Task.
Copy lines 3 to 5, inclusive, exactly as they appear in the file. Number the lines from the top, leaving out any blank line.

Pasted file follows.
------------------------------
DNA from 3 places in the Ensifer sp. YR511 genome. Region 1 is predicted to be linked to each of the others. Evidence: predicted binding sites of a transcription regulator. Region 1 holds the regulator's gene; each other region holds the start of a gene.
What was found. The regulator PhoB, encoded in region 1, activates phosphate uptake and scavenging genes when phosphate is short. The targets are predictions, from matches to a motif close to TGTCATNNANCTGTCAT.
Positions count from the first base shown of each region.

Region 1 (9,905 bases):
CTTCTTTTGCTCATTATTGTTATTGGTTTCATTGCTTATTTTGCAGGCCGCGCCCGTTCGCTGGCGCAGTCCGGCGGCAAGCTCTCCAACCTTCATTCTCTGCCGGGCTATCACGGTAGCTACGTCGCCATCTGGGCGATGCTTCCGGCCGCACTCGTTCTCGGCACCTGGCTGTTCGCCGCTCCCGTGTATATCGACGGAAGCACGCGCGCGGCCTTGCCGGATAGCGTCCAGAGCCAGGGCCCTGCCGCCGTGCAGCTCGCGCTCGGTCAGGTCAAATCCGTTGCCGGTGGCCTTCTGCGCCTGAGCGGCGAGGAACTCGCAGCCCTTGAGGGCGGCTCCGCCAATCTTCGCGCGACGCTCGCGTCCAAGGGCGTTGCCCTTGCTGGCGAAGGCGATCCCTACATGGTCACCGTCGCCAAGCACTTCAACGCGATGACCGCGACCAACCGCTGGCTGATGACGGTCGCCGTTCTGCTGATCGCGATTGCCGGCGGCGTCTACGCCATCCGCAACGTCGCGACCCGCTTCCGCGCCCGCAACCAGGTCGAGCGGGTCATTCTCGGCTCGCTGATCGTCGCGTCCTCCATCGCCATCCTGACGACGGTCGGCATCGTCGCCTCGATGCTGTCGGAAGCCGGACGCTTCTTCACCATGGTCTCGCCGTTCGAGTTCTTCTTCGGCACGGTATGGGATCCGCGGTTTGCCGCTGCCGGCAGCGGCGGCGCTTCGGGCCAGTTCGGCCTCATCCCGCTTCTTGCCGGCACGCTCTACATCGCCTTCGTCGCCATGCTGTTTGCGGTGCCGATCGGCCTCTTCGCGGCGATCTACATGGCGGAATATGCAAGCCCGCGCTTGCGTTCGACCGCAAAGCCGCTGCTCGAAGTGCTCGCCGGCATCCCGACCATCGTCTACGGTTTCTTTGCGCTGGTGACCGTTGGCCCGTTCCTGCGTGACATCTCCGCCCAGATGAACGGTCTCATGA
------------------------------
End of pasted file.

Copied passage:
Positions count from the first base shown of each region.

Region 1 (9,905 bases):
CTTCTTTTGCTCATTATTGTTATTGGTTTCATTGCTTATTTTGCAGGCCGCGCCCGTTCGCTGGCGCAGTCCGGCGGCAAGCTCTCCAACCTTCATTCTCTGCCGGGCTATCACGGTAGCTACGTCGCCATCTGGGCGATGCTTCCGGCCGCACTCGTTCTCGGCACCTGGCTGTTCGCCGCTCCCGTGTATATCGACGGAAGCACGCGCGCGGCCTTGCCGGATAGCGTCCAGAGCCAGGGCCCTGCCGCCGTGCAGCTCGCGCTCGGTCAGGTCAAATCCGTTGCCGGTGGCCTTCTGCGCCTGAGCGGCGAGGAACTCGCAGCCCTTGAGGGCGGCTCCGCCAATCTTCGCGCGACGCTCGCGTCCAAGGGCGTTGCCCTTGCTGGCGAAGGCGATCCCTACATGGTCACCGTCGCCAAGCACTTCAACGCGATGACCGCGACCAACCGCTGGCTGATGACGGTCGCCGTTCTGCTGATCGCGATTGCCGGCGGCGTCTACGCCATCCGCAACGTCGCGACCCGCTTCCGCGCCCGCAACCAGGTCGAGCGGGTCATTCTCGGCTCGCTGATCGTCGCGTCCTCCATCGCCATCCTGACGACGGTCGGCATCGTCGCCTCGATGCTGTCGGAAGCCGGACGCTTCTTCACCATGGTCTCGCCGTTCGAGTTCTTCTTCGGCACGGTATGGGATCCGCGGTTTGCCGCTGCCGGCAGCGGCGGCGCTTCGGGCCAGTTCGGCCTCATCCCGCTTCTTGCCGGCACGCTCTACATCGCCTTCGTCGCCATGCTGTTTGCGGTGCCGATCGGCCTCTTCGCGGCGATCTACATGGCGGAATATGCAAGCCCGCGCTTGCGTTCGACCGCAAAGCCGCTGCTCGAAGTGCTCGCCGGCATCCCGACCATCGTCTACGGTTTCTTTGCGCTGGTGACCGTTGGCCCGTTCCTGCGTGACATCTCCGCCCAGATGAACGGTCTCATGA